The truth of the matter is that subs have been holding back agricutural development for decades. They promote inefficiency by rewarding some farmers for producing below the cop, this has a negative impact on farmers who wish to operate a sustainable business model.

Good forward thinking tenant farmers are unable to invest and progress because the owners have no incentive to sell or promote investment, they receive subs regardless.

In reality, subs prevent younger forward thinking blood from entering the industry, the industry has stagnated as a result. Farming is nothing more then a rich boys club at present.

Now that the Crown are to recieve £4 billion in ground rents for off shore wind farms (for 10 years alone) resulting in them becoming less reliant on land subs, we will see major changes in the near future.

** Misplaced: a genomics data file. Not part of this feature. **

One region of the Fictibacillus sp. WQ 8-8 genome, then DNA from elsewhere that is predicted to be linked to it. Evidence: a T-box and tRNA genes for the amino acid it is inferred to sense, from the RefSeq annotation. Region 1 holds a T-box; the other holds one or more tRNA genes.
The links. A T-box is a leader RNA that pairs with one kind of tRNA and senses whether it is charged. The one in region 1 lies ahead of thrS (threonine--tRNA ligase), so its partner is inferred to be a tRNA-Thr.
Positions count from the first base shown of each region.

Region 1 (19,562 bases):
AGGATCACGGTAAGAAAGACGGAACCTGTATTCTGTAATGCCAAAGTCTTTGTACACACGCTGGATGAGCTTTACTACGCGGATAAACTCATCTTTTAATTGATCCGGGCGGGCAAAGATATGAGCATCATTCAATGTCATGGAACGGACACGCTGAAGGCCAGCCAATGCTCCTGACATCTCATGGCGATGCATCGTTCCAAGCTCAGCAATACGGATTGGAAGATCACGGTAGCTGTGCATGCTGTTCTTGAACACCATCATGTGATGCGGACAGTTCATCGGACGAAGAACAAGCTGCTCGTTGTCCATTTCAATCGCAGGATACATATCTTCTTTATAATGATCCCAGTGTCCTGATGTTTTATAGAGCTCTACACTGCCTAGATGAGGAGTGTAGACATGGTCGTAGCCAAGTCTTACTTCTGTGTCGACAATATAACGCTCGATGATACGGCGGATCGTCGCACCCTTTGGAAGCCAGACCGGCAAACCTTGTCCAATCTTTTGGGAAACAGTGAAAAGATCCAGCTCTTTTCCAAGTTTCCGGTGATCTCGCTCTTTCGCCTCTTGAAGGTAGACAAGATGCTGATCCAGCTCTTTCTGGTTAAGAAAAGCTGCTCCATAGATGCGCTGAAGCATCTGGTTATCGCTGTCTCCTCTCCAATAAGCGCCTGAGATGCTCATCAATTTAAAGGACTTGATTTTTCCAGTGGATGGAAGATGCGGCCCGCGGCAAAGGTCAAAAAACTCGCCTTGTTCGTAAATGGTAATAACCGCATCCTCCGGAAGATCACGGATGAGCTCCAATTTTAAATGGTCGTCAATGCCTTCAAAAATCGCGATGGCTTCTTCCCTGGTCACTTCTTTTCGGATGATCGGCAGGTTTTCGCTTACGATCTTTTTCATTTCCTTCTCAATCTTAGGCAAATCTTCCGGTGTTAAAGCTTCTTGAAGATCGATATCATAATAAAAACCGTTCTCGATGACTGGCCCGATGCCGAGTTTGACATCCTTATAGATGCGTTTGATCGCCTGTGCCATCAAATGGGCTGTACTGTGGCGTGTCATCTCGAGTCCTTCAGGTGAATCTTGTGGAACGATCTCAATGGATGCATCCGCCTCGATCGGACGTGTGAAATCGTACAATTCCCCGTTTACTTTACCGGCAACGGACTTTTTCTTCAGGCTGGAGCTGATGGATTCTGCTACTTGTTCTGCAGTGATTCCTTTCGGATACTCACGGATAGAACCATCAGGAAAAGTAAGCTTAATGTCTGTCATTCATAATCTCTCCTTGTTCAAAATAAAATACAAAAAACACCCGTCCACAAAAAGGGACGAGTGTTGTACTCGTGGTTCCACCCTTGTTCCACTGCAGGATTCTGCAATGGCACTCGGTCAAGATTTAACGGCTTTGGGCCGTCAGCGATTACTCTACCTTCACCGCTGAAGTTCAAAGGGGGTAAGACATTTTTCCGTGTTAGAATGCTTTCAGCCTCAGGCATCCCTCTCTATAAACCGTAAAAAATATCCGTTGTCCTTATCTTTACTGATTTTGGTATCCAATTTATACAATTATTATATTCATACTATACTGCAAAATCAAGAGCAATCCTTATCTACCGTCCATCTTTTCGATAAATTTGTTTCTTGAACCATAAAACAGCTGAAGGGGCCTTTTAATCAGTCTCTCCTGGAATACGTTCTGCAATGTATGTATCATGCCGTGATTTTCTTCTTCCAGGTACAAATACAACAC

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e3120

Member
Mixed Farmer
Location
Northumberland
Basically you need to be farming in a way that both maximised output, and can fully utilise elms money.
Looks like there will be money for direct drilling, cover crops, clean water etc. So if you can farm like that well, with the lower associated costs and input reduction, and claim money for things you are doing anyway It should be favourable (combineables)
This doesn't sound very fair, but what else was to be expected in a country where the acres & influencers are more arable? Temporary grass isn't disturbed at all for 5 years, and has year-round cover, but will likely get nowt. Low input isn't very attractive, as that is reducing output, which the arable options you mention shouldn't.